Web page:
^^^^ what about single parent? I did the this....Living proof guys can be single parents, and damn good ones at that.

Never said single parents have to be men or women, never said folks can't be good at be single parents.  But what was your living situation, income, daycare? 

I was a single parent too. Living situation: we were living check to check when she left me and our three children.

 

5 minutes ago, The Dude said:

What age did you start?

I was 27, my son had just turned 4 and my twin daughters were 2...and 2 lol.

 

6 minutes ago, The Dude said:

How prepared were you? 

We were not. Rented a house, had a mini van and a 2 door car (280ZX Turbo, had to have it). Both were paid for because I wasn't living beyond what I could stand.

 

7 minutes ago, The Dude said:

Yes Ideally everyone may want to consider being prepared before they have kids, crap happens.  

Telling us to be prepared would have been a waste of time. We were married and did what animals do. 

 

 

I was one broke puppy for a few years. Kids are expensive and so was the ex...who took the washer and dryer when she left. It took a while, but I did without and provided for them. Saved enough to put myself into college and still provide for 3 others who ate more and needed larger cloths after a while. Other than my dad buying me a washer and dryer, that I still use, not one time did I apply for or receive any assistance. That was in 1993, the last two graduated and got out in 2010. They are doing great and none are needing any assistance.... And I can now afford Klipsch Belle. 

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=== I read basically the same number T2K gave - 78% of working folks are pay day to pay day. It’s both hard to imagine and quite sad and eye opening at the same time. It’s a damn big country with so many towns most know nothing about. In my county I see more more BMW and MB than a Honda and Toyota. An exaggeration, yes, but you get my point. Not a home is built around here that goes for less than $350-$400K. A good friend of mine builds homes and tells me the story of a couple closing on a $400K home who had added a few extras at the last days of the build and needed an additional $4000 at closing. They didn’t have it in the bank. People buying a $400K house with nothing, zero to fall back on. And there lies the problem — and the younger generations uphold the credo — keeping up with the Jones’.

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2 minutes ago, MyOwn said:

In 89 I left the service as a single parent of two awesome kids.

I used to climb in the military, My job was to install communication equipment, above and below ground...

While in the service computers became a hobby...It's amazing what one can learn when its interesting.

Who watched your kids while you worked? Just trying to understand.

3 minutes ago, MyOwn said:

I wasn't insinuating male or female "If it came across as such I apologize"

No need to apologize, just verifying that it can be anyone.

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1 hour ago, T2K said:

Do people not prepare themselves for the bumps in the road of life nowadays or are people just living beyond their means. It's flabbergasting to me.

I SMH too. It's been going on for some time that people get upside down with their car payments. To owe $35,000 on a car valued at $15,000, that would hurt. 

 

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4 minutes ago, Woofers and Tweeters said:

I was a single parent too. Living situation: we were living check to check when she left me and our three children.

 

I was 27, my son had just turned 4 and my twin daughters were 2...and 2 lol.

 

We were not. Rented a house, had a mini van and a 2 door car (280ZX Turbo, had to have it). Both were paid for because I wasn't living beyond what I could stand.

 

Telling us to be prepared would have been a waste of time. We were married and did what animals do. 

 

 

I was one broke puppy for a few years. Kids are expensive and so was the ex...who took the washer and dryer when she left. It took a while, but I did without and provided for them. Saved enough to put myself into college and still provide for 3 others who ate more and needed larger cloths after a while. Other than my dad buying me a washer and dryer, that I still use, not one time did I apply for or receive any assistance. That was in 1993, the last two graduated and got out in 2010. They are doing great and none are needing any assistance.... And I can now afford Klipsch Belle.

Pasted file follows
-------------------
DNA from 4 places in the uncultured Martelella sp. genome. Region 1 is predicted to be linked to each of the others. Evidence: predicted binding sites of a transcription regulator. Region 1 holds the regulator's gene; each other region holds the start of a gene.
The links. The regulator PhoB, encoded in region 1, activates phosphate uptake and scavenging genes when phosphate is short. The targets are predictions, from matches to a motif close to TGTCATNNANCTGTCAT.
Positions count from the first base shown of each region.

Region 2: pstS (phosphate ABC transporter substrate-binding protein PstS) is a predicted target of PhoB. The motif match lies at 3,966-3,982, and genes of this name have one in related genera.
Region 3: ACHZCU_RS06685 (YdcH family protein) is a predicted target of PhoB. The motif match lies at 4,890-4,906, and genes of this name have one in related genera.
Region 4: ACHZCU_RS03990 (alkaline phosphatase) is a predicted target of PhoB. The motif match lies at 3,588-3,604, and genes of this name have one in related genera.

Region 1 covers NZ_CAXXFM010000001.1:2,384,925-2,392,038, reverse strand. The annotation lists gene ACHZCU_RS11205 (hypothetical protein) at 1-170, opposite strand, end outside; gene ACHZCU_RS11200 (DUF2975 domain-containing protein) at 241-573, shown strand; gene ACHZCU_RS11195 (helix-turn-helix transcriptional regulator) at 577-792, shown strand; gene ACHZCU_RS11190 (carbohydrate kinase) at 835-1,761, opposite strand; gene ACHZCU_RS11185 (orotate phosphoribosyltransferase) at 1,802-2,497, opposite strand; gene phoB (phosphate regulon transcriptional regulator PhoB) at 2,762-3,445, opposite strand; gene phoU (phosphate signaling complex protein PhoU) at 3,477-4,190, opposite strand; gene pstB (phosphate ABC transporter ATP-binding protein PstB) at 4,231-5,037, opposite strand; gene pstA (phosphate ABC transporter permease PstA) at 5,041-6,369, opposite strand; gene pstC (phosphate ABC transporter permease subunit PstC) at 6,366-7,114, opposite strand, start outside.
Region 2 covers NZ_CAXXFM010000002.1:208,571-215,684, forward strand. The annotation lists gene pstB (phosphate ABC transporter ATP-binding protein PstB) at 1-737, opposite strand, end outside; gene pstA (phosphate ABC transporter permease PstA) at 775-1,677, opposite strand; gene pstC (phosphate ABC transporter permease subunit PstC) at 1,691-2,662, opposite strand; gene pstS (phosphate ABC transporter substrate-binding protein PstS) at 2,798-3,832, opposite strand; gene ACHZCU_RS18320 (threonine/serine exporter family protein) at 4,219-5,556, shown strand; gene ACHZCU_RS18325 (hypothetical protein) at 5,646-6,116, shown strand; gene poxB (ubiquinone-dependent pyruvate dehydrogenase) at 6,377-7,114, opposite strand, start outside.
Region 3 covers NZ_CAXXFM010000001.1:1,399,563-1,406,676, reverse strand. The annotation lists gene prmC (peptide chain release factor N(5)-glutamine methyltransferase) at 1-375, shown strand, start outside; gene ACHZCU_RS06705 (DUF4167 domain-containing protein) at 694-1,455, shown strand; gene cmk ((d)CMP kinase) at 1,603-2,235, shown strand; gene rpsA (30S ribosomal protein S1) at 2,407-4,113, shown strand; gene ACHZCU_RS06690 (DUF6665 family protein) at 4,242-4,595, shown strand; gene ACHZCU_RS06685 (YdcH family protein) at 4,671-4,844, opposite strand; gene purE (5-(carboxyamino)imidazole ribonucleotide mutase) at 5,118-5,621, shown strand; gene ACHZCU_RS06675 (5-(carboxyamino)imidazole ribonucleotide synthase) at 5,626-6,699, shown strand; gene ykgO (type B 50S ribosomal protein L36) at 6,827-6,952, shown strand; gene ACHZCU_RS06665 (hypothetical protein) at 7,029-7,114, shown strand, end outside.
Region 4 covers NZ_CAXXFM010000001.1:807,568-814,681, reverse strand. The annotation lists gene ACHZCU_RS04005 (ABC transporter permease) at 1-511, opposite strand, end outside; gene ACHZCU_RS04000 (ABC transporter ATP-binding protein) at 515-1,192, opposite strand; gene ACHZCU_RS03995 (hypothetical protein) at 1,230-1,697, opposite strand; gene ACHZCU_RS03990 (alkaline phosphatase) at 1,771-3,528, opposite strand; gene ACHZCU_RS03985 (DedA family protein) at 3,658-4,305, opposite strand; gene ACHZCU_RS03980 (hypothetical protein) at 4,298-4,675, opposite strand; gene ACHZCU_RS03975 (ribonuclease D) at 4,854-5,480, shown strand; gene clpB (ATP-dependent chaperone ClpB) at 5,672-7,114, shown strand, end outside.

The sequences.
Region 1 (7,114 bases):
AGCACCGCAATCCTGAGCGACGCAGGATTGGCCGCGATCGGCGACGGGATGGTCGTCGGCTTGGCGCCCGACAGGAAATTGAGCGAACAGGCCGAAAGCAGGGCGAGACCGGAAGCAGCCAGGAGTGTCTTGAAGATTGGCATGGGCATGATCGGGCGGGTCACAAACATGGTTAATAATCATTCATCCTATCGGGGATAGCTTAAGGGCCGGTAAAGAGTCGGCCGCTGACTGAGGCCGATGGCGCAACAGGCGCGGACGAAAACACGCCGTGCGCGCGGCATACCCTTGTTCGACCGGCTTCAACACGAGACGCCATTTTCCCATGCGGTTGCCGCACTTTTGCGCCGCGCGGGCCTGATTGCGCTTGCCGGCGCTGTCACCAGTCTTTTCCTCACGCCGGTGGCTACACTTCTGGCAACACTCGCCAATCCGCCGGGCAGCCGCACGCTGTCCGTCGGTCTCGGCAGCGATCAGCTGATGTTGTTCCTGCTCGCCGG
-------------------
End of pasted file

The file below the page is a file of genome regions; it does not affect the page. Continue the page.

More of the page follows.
And what would have happened if you showed up to work and were told you weren't getting paid?

 

For the record, I am not a single parent.  I moved out with my girlfriend (wife now) at 18, making $7.25 an hour, bought my first house at 19, fell victim to the sub prime rates (it was clearly my lack of knowledge and understanding how things work, my fault, you learn from your mistakes and move on),  had my first at 21 and second at 24, I fought through it, rented rooms, sold the house and wrote a $15k check to the bank to keep my credit good.  Saved for a hefty down payment while living with my folks. If anything would have happened during that time, I would have been up creek.  But we were fortunate.   My wife has a huge student loan, mine was paid for by my company, we can afford hers, 401ks and are able to save.  Two different times in life,  one could have been a nightmare, the other not so much. 

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26 minutes ago, The Dude said:

Who watched your kids while you worked? Just trying to understand

 

While in the service, it was on base daycare which was out of pocket. Not free.

After service it was a combination of day care, family and most importantly, the kids started elementary school which is an awesome sitter

 

Edit to add..My family helped alot,

 

Big thank you to my family...Mom, Pops and six other siblings ❤️❤️

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1 hour ago, The Dude said:

And what would have happened if you showed up to work and were told you weren't getting paid?

I would have to cut off the cable / dish service and dropped back on my phone plan to calls only and I would have to look for sales and cut coupons, picked up a part time side job and sold a few things that I didn't want to..... Would you like to buy some speakers? 

 

I left the working world from 06 until 2010 while I went to school and raised kids, yes I had that much saved. I know how to save money: don't spend it lol. 

 

I do feel for people who aren't prepared. As Keith was pointing out: Bankruptcy? Who can be in such sad shape so quickly?  Self inflicted and needs to learn so they don't do that again, IMHO. 

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11 minutes ago, Woofers and Tweeters said:

Would you like to buy some speakers

Your Belles?  Absolutely.